Particularly for younger children, getting them use to this can be a struggle.
But since babies like routine, integrating the medication into this everyday routine can make it a habitual practice.
Familiarize the nebulizer with the baby by giving it a special name and making the procedure interesting by reading a song, singing, or using toys.
You can also place the baby in a highchair if at all necessary to avoid too much squirming and tantrums. If this isn’t possible, rest them on your lap for warmth and stability.
In maintaining the machine itself, follow the manufacturer’s instructions to the very last word.
If it is specified to replace the cups periodically, after a certain number of usages or months – try to stick to that recommendation.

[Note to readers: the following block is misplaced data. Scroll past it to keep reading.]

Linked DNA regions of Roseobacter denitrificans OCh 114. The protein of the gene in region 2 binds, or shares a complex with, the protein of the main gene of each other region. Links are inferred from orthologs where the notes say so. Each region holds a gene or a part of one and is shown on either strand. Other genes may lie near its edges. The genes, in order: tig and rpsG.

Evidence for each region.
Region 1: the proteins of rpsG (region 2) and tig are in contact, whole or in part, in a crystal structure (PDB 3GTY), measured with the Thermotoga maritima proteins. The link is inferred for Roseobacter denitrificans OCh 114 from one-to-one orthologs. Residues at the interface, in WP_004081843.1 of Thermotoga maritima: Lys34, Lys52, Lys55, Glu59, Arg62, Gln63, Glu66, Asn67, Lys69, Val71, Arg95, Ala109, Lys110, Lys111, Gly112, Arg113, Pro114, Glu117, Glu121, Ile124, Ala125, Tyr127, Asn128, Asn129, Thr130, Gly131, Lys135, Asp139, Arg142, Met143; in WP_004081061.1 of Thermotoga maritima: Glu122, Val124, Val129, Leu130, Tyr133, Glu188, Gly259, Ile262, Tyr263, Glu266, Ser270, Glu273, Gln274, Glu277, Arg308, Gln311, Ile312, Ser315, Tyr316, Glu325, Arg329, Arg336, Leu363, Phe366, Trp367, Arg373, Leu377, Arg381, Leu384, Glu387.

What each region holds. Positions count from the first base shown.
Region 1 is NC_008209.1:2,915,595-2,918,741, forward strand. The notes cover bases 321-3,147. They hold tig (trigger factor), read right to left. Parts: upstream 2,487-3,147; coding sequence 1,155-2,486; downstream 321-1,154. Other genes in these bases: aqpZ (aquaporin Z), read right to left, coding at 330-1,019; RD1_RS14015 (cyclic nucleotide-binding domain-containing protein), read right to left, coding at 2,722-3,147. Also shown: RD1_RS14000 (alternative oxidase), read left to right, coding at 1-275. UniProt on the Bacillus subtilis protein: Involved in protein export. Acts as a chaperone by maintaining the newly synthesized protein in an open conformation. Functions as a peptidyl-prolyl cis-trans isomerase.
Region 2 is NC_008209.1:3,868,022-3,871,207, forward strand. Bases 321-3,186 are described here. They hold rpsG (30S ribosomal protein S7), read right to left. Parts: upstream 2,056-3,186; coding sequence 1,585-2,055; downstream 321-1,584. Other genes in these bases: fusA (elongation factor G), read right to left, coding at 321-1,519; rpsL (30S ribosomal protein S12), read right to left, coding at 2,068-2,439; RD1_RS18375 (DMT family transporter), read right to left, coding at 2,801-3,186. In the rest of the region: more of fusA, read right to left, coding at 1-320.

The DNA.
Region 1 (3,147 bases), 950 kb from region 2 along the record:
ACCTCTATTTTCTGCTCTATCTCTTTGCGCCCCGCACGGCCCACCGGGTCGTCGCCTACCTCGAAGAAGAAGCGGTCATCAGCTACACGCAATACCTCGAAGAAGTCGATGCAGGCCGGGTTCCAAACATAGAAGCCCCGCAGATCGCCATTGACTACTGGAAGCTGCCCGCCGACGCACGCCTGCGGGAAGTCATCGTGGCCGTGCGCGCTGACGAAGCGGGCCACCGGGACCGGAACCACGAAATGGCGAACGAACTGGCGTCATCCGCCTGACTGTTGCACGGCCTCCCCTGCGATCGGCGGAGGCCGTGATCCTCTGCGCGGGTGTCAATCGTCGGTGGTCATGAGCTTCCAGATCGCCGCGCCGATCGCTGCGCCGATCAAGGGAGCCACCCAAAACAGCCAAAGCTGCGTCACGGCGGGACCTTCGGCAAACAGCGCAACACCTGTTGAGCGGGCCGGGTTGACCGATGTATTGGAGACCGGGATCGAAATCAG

If not, your nebulizer might stop working well and your child will no longer get the full benefit of the medication that they are supposed to be inhaling completely.
Frequently Asked Questions About Nebulizers:
When should a child use a nebulizer?
A doctor may prescribe a nebulizer for an infant who has swollen airways, shortness of breath, or any other breathing problem.
These symptoms could be caused by:
1. Chronic respiratory conditions, such as asthma or cystic fibrosis
2. Lung infections, such as pneumonia
3. Severe allergic reactions.
Is a nebulizer good for my child?
Nebulizers are a safe and reliable way to administer medicine to a baby if the parent follows the doctor’s instructions and the cleaning instructions.
However, it is also crucial to monitor the baby because they may have an unpleasant reaction to the medication, particularly if it’s their first time.
Is nebulizer good for a cough?